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Bruce Arians displeased with officiating after blocked kicks by Rams

Los Angeles Rams v Arizona Cardinals

GLENDALE, AZ - DECEMBER 03: Head coach Bruce Arians of the Arizona Cardinals watches the action during the second half of the NFL game against the Los Angeles Rams at the University of Phoenix Stadium on December 3, 2017 in Glendale, Arizona. (Photo by Norm Hall/Getty Images)

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Arizona Cardinals head coach Bruce Arians is upset with officials after the Los Angeles Rams blocked two kicks last week with tactics that are illegal and were missed by referees.

Appearing on SiriusXM NFL Radio, Arians made it clear that he is upset that the Rams twice barreled through long snapper Justin Drescher to block kicks. NFL rules declare a long snapper a “defenseless player,” which should prohibit the type of contact the Rams utilized in blocking an extra point try and a field goal attempt last Sunday.

“While (Drescher’s) head was down there was contact on him,” Arians said.

“I’m on the (NFL Competition) Committee so I know it’s a foul. He’s a defenseless player.”

While defensive tackles Tyrunn Walker and Michael Brockers did not line up over Drescher - which is also prohibited in an attempt to protect long snappers - both players crashed through Drescher to be able to block their respective kicks.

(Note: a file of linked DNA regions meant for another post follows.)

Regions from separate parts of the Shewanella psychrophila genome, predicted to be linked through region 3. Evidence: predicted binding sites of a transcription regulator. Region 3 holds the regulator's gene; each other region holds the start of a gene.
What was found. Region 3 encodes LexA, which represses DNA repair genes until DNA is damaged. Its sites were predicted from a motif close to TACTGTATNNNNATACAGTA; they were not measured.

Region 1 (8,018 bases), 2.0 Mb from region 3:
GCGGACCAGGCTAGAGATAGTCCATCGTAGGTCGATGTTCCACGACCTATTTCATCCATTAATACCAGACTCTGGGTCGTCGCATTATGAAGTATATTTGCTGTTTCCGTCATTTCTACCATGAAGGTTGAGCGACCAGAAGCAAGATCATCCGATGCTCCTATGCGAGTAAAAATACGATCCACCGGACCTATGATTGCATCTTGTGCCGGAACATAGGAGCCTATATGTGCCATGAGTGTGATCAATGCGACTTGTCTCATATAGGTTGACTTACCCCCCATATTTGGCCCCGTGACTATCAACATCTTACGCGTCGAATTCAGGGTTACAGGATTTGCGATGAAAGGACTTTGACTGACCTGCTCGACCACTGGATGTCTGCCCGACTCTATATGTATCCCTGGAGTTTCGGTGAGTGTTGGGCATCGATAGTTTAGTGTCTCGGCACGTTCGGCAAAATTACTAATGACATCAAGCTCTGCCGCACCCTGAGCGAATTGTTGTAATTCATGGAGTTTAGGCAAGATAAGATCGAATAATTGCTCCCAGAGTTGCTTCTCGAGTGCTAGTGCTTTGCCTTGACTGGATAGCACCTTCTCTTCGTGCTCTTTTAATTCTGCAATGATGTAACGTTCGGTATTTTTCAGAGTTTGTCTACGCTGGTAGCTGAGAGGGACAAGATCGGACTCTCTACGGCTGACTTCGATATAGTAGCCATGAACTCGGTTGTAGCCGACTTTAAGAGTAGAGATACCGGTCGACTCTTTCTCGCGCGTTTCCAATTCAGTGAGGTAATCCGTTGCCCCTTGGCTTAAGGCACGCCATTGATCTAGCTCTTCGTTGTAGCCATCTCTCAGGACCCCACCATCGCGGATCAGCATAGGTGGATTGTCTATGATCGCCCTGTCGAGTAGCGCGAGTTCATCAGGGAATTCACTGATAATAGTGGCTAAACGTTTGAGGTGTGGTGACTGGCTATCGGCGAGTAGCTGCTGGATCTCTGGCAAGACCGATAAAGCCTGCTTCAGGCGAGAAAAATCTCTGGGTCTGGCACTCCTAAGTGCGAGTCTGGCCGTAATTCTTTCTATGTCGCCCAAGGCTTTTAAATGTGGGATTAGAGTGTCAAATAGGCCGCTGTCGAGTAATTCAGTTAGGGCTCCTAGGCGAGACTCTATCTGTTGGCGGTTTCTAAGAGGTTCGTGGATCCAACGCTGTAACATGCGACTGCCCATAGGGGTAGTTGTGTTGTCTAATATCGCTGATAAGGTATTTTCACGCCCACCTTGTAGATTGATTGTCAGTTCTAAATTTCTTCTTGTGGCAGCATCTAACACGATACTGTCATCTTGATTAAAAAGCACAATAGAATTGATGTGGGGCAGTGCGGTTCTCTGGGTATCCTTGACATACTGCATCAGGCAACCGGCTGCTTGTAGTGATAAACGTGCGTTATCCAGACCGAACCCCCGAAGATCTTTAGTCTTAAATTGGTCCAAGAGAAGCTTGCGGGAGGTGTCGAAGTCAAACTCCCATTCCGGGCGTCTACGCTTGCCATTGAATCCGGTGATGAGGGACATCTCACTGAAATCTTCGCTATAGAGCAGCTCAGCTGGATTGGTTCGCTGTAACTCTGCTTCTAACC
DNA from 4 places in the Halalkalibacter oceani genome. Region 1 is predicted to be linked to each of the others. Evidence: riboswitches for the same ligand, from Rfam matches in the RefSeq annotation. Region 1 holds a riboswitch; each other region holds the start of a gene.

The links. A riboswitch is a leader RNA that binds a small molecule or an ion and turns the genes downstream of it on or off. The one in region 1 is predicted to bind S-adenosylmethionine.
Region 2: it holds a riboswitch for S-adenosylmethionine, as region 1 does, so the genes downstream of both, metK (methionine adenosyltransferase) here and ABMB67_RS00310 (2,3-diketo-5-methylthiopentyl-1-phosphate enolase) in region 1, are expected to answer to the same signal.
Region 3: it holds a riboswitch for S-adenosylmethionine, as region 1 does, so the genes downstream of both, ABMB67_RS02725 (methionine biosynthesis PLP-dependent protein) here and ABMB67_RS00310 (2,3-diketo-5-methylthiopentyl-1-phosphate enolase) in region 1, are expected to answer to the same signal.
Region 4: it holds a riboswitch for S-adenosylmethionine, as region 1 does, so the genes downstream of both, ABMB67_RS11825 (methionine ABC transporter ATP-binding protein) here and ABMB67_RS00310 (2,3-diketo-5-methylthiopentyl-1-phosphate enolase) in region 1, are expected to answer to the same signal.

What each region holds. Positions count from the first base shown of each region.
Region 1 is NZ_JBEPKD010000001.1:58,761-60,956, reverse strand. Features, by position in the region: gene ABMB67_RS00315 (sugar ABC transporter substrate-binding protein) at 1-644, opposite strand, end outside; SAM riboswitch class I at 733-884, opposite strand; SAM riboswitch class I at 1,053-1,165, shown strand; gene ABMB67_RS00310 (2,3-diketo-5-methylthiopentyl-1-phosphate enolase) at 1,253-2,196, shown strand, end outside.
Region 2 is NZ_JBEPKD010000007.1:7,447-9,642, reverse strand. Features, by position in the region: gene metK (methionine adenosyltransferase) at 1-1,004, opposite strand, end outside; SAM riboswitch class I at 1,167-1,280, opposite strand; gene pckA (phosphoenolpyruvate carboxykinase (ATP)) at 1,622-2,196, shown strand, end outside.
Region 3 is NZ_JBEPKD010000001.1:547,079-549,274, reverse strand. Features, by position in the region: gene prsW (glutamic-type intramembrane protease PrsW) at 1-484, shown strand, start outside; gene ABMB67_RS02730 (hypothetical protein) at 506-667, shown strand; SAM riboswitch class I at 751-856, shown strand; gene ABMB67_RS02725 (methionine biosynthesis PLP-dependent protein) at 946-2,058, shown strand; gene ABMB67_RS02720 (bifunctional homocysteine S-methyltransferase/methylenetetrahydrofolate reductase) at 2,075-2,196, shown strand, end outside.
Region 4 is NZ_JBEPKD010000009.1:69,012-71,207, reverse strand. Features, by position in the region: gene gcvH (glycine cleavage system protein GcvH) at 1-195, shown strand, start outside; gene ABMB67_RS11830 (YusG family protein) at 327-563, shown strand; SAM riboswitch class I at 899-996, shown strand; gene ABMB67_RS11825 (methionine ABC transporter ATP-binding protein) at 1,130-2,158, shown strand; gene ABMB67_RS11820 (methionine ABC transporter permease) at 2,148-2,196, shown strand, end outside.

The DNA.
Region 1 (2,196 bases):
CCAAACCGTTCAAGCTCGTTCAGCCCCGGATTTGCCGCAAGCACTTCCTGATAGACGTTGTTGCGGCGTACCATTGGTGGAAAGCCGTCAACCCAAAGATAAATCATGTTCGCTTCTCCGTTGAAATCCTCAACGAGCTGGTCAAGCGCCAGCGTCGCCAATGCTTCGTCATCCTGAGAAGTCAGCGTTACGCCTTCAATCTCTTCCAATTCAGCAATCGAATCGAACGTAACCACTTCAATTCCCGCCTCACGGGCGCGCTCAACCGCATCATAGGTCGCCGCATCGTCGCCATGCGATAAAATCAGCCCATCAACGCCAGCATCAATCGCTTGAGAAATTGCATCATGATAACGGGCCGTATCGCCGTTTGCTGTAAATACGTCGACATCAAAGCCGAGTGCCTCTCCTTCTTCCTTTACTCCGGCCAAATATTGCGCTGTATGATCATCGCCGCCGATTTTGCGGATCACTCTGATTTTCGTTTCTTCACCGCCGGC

Both Walker and Brockers came through the line over Drescher as Walker blocked an extra point attempt late in the second quarter to keep the Rams’ lead at 16-13. Brockers block came with 11 minutes remaining and the Cardinals trailing 26-16. A successful field goal would have made it a one-score game with plenty of time remaining for Arizona to potentially tie the game.

“Referees on the field tell you everything’s legal,” Arians said. “We have video now on the sideline. That’s the biggest nemesis for officials now (laughs). You feel like it’s not legal and you can’t get an answer and then on Tuesday or Wednesday you get confirmation (from the NFL) that, yes, it was illegal.

“Ron Torbert is a great referee. I had no problems with asking him anything. But it’s the after-the-fact things. You send the tapes in and it’s, ‘Yeah, that should have been called, that should have been called, that should have been called,’ but it’s not and you get very frustrated with it. To me, it’s just the inconsistency.”

Arians renewed his desire to see full-time officials mandated in the hopes of improving consistency. The NFL began hiring full-time officials for the first time last offseason.